The signals spoke to what would be one of the most significant consequences of a possible peace treaty. Since the summer, when Kim Jong Un conducted his first test of an intercontinental ballistic missile that could potentially carry a nuclear warhead to the United States, North Korea shot up to the top of the list of concerns for U.S. officials because it uniquely satisfied both definitions of a security threat: North Korea suddenly had the intent and the capability to cause devastating harm to the United States—in contrast, for example, to terrorist groups that mainly had intent without capabilities, or countries such as Russia and China that mainly had capabilities but not necessarily intent. North Korean leaders, meanwhile, have long argued that they are building nuclear weapons because America has the intent and capability to harm them.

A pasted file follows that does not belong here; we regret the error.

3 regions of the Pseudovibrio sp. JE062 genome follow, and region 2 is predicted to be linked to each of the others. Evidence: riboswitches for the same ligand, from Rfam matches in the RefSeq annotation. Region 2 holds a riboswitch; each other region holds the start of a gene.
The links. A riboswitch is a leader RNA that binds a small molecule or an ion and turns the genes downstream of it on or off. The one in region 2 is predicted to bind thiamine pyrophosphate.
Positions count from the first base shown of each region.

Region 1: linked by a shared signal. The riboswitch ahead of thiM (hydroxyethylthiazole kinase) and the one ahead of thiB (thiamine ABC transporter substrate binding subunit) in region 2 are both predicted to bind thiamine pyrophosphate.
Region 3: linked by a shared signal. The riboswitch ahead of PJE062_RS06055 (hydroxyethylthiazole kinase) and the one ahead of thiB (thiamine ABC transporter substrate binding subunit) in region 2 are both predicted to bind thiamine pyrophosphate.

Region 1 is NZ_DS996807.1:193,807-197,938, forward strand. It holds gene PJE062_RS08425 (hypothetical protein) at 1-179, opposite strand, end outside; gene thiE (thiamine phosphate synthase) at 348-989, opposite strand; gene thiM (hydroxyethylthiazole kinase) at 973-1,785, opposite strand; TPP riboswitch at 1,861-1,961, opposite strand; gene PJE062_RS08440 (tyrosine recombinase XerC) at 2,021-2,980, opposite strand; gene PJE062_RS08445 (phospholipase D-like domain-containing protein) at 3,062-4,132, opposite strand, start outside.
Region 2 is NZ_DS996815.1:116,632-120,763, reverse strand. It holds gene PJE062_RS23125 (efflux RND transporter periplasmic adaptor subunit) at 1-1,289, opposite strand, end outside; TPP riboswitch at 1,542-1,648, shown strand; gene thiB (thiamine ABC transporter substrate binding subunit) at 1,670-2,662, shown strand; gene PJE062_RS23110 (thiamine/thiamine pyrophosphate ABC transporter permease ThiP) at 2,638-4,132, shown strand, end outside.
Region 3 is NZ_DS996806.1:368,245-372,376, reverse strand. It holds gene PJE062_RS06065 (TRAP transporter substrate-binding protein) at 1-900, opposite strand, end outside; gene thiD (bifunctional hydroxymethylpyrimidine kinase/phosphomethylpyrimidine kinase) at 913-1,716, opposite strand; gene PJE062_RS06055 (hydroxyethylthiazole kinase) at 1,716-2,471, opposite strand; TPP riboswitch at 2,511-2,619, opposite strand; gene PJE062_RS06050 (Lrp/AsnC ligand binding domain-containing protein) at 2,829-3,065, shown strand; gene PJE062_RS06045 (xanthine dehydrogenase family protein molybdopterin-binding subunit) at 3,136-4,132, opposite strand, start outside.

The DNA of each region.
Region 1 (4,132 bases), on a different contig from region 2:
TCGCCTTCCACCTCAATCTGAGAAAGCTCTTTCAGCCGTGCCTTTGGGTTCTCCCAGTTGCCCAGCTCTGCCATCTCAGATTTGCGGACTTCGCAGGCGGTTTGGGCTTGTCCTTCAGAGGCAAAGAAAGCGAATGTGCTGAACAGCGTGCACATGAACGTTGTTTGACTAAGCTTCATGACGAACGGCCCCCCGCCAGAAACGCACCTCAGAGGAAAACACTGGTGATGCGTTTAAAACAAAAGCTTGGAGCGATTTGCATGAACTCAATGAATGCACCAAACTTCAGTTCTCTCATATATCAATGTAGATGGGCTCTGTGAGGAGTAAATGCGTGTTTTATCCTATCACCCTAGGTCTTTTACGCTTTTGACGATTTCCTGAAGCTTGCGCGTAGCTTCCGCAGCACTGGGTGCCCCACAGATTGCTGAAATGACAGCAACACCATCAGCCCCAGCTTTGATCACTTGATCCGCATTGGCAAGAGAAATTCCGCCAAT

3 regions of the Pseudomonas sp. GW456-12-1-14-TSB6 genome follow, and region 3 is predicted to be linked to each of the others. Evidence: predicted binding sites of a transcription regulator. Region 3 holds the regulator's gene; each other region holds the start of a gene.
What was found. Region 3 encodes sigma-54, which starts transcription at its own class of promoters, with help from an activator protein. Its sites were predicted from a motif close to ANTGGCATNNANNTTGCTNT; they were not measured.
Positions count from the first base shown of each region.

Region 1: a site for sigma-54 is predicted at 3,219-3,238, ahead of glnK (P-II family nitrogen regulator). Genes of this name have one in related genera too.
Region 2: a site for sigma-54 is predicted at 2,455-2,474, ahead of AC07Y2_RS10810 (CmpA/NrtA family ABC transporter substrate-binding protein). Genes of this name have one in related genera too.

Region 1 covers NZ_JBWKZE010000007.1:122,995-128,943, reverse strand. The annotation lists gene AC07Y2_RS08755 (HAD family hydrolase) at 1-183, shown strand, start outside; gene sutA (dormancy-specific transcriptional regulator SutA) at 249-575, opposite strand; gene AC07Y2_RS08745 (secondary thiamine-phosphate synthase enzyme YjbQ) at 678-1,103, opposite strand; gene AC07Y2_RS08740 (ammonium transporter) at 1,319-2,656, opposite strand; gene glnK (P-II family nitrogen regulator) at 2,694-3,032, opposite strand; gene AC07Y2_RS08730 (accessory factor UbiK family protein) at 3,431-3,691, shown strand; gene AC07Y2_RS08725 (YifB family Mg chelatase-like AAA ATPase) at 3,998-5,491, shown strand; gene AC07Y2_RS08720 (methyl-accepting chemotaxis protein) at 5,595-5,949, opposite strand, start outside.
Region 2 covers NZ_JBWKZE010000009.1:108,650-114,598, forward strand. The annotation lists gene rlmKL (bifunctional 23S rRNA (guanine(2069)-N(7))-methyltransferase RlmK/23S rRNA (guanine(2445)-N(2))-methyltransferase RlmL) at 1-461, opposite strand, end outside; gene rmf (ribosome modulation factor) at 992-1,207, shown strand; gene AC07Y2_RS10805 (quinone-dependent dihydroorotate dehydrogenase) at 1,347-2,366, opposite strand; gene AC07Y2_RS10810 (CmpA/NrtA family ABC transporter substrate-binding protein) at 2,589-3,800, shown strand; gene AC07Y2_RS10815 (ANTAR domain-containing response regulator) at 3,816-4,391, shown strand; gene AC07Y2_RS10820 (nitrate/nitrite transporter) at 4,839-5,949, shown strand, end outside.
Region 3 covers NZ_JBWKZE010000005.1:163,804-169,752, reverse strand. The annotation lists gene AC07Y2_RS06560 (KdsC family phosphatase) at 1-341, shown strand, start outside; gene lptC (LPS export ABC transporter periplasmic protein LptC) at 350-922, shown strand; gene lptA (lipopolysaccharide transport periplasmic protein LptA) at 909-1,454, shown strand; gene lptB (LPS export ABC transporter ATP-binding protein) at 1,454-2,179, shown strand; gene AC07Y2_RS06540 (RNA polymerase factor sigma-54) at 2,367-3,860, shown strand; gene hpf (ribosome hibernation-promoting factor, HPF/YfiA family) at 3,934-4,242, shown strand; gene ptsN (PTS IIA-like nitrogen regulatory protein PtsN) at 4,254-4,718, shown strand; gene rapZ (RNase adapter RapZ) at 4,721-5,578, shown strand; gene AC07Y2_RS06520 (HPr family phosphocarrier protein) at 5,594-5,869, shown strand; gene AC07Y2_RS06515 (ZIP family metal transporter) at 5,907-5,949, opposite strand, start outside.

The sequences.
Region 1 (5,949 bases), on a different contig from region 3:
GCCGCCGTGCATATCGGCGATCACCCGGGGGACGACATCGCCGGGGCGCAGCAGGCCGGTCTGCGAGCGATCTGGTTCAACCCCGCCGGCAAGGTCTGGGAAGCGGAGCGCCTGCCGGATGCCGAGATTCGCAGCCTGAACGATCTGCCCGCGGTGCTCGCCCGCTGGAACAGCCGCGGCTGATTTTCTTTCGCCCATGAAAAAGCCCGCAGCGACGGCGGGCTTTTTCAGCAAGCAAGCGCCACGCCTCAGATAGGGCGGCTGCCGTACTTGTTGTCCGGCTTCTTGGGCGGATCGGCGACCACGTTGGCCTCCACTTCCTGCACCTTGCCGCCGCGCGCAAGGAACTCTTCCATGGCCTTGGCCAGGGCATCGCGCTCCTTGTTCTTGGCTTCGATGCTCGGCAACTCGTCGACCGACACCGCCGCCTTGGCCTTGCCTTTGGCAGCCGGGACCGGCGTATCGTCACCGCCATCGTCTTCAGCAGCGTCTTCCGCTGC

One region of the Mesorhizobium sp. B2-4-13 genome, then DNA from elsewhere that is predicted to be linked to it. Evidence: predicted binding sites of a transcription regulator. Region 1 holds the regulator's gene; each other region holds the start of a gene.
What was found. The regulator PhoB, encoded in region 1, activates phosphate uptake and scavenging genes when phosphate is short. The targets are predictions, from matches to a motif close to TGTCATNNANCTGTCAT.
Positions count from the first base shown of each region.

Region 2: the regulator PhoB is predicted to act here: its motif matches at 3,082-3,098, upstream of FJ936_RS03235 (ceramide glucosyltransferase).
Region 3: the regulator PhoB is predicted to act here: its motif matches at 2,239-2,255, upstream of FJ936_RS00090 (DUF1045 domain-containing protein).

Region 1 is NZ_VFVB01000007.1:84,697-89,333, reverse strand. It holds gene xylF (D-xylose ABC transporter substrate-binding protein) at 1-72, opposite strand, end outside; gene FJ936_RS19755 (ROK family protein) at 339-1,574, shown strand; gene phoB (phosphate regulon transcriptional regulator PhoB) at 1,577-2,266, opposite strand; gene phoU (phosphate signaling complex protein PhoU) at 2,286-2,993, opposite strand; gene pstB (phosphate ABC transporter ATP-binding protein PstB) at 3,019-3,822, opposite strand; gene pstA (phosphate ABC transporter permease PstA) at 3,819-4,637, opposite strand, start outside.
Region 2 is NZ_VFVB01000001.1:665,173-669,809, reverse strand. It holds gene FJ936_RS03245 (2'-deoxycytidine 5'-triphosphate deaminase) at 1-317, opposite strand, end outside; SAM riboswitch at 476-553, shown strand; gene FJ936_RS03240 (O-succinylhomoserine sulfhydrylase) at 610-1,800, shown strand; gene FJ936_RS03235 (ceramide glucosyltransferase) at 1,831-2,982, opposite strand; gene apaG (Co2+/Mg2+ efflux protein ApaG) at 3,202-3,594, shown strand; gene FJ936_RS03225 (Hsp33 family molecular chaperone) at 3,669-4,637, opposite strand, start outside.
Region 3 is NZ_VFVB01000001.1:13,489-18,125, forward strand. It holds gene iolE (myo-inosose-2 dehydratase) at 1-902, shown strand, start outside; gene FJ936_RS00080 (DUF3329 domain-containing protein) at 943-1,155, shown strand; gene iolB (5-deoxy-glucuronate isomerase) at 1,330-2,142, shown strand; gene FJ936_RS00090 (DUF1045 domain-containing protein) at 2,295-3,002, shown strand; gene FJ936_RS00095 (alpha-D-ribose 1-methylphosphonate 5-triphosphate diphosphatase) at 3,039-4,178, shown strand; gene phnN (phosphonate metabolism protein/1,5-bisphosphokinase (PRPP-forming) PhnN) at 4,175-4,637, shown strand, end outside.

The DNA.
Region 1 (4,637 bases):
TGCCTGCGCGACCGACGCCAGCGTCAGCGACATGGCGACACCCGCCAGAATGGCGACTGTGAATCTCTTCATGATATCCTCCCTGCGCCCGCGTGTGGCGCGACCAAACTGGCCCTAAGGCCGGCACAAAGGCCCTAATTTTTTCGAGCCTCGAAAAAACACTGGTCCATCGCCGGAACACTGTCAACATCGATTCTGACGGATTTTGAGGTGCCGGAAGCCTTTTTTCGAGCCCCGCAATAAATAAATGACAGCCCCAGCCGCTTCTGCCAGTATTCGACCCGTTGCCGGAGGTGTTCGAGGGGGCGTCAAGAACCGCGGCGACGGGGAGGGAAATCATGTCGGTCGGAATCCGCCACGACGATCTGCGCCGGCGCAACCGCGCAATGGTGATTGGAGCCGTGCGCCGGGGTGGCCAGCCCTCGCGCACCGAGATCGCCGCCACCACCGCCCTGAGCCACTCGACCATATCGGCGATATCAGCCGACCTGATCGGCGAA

The drive to “denuclearize” the Korean peninsula, which could involve not just North Korea giving up its nuclear weapons but also the U.S. removing its nuclear-capable forces from South Korea, is about blunting capabilities. The push for a peace treaty is about altering intent. (As the German political scientist Alexander Wendt once observed, “500 British nuclear weapons are less threatening to the United States than 5 North Korean nuclear weapons, because the British are friends of the United States and the North Koreans are not.”) The most pressing question coming out of the meeting between the leaders of North and South Korea is which problem will be resolved first, if either is resolved at all, and how those decisions could transform the Korean peninsula. “KOREAN WAR TO END!” Donald Trump wrote on Twitter on Friday. “Good things are happening, but only time will tell!” Based on the timeline that Kim Jong Un and Moon Jae In outlined, time will tell very soon.